EMILY LAZAR knows better than most how great music can sound. At her New York mastering studio, the Lodge, the Grammy-winning engineer puts the finishing touches on songs by the likes of the Foo Fighters, Haim and the Rolling Stones. Her job is to ensure that every harmony, cymbal crash and power chord sounds exactly as the artists intended them to when their albums go out into the world.
When she plays those same songs off a typical streaming service, however, what she hears is anything but what the artists intended. Imagine, she said, going to the Louvre to see “The Mona Lisa,” only to find on the wall “a photocopy of a photocopy of a photocopy of the painting, shrunken down to a postage-stamp size, and then photocopied again.” She’s describing, in effect, what happens when the gargantuan, detail-rich music files she works with get shrunken down—or compressed—for streaming.
An entire generation of listeners have grown up with streaming. To them, that’s just what “The Mona Lisa” looks like. But others have spent years clamoring for services like Spotify to improve their streams’ sound quality, a la niche services like Tidal and Qobuz whose higher-resolution capabilities cater to the audiophile set. Those pleas have fallen largely on deaf ears, until recently.
Spotify announced this February that it would offer a “HiFi” tier to its 156 million subscribers later this year. That will enable users to stream CD-quality, “lossless” music that preserves the audio details sound engineers like Ms. Lazar work so hard to perfect. Then, in May, Apple upped the ante, announcing that its entire catalog of more than 75-million songs would be available to subscribers in “Lossless” CD-grade-or-better quality. That same day, Amazon Music said its millions of subscribers would have immediate access to similarly high-fidelity streams.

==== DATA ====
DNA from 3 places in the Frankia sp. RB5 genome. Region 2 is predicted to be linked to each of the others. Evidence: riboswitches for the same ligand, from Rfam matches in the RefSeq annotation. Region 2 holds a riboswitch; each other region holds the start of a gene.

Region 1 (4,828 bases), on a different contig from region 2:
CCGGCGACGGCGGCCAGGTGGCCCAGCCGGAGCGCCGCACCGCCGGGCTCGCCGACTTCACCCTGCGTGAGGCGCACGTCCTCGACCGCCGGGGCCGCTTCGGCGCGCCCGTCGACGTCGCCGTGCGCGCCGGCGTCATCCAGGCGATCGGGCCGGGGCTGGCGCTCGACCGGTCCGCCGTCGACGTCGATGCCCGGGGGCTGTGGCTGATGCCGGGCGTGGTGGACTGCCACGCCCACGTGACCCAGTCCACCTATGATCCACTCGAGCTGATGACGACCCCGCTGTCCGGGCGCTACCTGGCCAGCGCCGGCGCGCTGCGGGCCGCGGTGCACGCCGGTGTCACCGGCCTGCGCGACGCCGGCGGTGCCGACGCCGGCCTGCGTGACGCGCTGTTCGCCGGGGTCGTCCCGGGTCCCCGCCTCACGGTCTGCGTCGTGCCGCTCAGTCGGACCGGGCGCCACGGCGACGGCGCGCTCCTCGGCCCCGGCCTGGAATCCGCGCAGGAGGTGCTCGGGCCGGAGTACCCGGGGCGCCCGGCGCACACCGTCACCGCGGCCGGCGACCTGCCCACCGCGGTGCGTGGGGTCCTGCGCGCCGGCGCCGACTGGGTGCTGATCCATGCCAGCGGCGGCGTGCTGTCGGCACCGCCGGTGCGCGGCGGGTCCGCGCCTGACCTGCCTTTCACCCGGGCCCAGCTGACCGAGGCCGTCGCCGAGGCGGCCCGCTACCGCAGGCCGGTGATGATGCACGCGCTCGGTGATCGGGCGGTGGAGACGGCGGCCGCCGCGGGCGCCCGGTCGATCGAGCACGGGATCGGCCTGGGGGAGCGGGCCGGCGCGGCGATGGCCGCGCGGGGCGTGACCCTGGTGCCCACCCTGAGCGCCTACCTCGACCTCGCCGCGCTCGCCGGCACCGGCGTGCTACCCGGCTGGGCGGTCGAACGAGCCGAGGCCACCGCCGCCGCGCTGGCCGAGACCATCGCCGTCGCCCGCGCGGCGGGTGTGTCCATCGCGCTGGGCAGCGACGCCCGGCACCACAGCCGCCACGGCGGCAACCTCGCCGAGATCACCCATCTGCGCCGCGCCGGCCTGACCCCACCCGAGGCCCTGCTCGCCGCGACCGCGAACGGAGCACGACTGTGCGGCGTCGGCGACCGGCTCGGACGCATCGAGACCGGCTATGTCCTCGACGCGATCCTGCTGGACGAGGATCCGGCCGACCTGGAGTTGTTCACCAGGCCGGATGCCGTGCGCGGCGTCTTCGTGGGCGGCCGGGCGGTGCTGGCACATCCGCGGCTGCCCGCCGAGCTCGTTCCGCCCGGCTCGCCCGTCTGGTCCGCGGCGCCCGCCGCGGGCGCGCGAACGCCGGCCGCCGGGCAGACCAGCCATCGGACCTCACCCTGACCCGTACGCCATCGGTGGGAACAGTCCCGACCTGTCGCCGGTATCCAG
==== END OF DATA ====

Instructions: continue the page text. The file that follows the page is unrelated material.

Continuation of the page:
Though there are some caveats (see below), it’s a big step forward. “I think the idea that the sound of music is generally going to be better for more people is something that anybody can get behind,” said Hrishikesh Hirway, host of the music podcast and Netflix series “Song Exploder.” Added Jason Stoddard, co-founder of the audio equipment company Schiit Audio: “It’s really exciting to see that hi-res is going to get democratized.”